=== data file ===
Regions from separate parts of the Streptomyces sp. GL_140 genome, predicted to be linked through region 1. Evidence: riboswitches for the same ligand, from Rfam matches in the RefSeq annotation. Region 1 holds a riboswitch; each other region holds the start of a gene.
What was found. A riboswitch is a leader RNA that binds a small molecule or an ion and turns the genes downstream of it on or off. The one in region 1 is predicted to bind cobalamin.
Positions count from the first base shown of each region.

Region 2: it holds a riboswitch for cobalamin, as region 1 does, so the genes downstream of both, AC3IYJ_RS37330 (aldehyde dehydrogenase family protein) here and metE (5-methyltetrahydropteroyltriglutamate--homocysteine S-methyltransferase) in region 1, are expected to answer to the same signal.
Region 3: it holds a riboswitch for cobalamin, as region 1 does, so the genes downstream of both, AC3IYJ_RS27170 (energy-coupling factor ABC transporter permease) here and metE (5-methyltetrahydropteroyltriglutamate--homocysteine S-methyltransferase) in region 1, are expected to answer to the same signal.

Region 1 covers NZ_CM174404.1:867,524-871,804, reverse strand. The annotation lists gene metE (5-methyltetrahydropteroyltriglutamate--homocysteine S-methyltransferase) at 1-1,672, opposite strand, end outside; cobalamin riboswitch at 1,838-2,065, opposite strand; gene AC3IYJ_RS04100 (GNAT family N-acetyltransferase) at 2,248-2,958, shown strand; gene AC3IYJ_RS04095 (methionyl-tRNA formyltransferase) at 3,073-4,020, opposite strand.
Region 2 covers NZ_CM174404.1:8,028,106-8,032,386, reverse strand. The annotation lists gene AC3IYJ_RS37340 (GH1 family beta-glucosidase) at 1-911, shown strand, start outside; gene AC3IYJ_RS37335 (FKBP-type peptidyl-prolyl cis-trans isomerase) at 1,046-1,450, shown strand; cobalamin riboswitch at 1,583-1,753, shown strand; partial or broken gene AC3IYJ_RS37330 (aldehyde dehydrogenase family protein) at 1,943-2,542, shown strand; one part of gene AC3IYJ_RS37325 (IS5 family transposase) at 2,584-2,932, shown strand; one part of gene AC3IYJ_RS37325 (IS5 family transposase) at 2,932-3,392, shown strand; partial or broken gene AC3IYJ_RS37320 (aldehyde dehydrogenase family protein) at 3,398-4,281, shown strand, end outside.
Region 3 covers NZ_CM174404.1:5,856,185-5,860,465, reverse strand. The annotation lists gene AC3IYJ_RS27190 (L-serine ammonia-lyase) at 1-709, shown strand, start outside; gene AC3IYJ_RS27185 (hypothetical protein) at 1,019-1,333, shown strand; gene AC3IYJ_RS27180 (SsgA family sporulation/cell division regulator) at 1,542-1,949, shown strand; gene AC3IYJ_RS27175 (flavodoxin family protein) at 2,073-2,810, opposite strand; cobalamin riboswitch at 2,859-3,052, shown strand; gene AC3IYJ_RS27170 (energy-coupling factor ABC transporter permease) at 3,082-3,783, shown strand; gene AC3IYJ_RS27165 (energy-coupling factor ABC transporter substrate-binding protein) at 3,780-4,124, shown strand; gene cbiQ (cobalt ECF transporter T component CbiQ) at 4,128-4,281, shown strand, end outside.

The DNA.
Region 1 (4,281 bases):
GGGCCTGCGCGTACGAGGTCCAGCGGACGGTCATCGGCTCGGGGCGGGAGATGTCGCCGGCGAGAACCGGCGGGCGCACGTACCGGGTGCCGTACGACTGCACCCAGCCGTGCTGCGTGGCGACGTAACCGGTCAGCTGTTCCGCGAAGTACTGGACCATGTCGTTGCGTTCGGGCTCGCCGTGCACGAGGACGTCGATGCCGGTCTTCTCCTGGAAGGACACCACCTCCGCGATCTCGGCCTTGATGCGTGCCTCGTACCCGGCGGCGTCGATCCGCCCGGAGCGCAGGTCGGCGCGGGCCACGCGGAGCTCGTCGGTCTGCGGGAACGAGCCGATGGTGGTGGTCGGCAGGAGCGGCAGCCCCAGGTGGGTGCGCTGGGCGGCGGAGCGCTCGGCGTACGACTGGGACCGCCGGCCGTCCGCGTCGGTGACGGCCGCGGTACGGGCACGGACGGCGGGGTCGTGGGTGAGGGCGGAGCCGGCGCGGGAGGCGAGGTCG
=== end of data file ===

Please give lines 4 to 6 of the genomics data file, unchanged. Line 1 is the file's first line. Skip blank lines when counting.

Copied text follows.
Region 2: it holds a riboswitch for cobalamin, as region 1 does, so the genes downstream of both, AC3IYJ_RS37330 (aldehyde dehydrogenase family protein) here and metE (5-methyltetrahydropteroyltriglutamate--homocysteine S-methyltransferase) in region 1, are expected to answer to the same signal.
Region 3: it holds a riboswitch for cobalamin, as region 1 does, so the genes downstream of both, AC3IYJ_RS27170 (energy-coupling factor ABC transporter permease) here and metE (5-methyltetrahydropteroyltriglutamate--homocysteine S-methyltransferase) in region 1, are expected to answer to the same signal.

Region 1 covers NZ_CM174404.1:867,524-871,804, reverse strand. The annotation lists gene metE (5-methyltetrahydropteroyltriglutamate--homocysteine S-methyltransferase) at 1-1,672, opposite strand, end outside; cobalamin riboswitch at 1,838-2,065, opposite strand; gene AC3IYJ_RS04100 (GNAT family N-acetyltransferase) at 2,248-2,958, shown strand; gene AC3IYJ_RS04095 (methionyl-tRNA formyltransferase) at 3,073-4,020, opposite strand.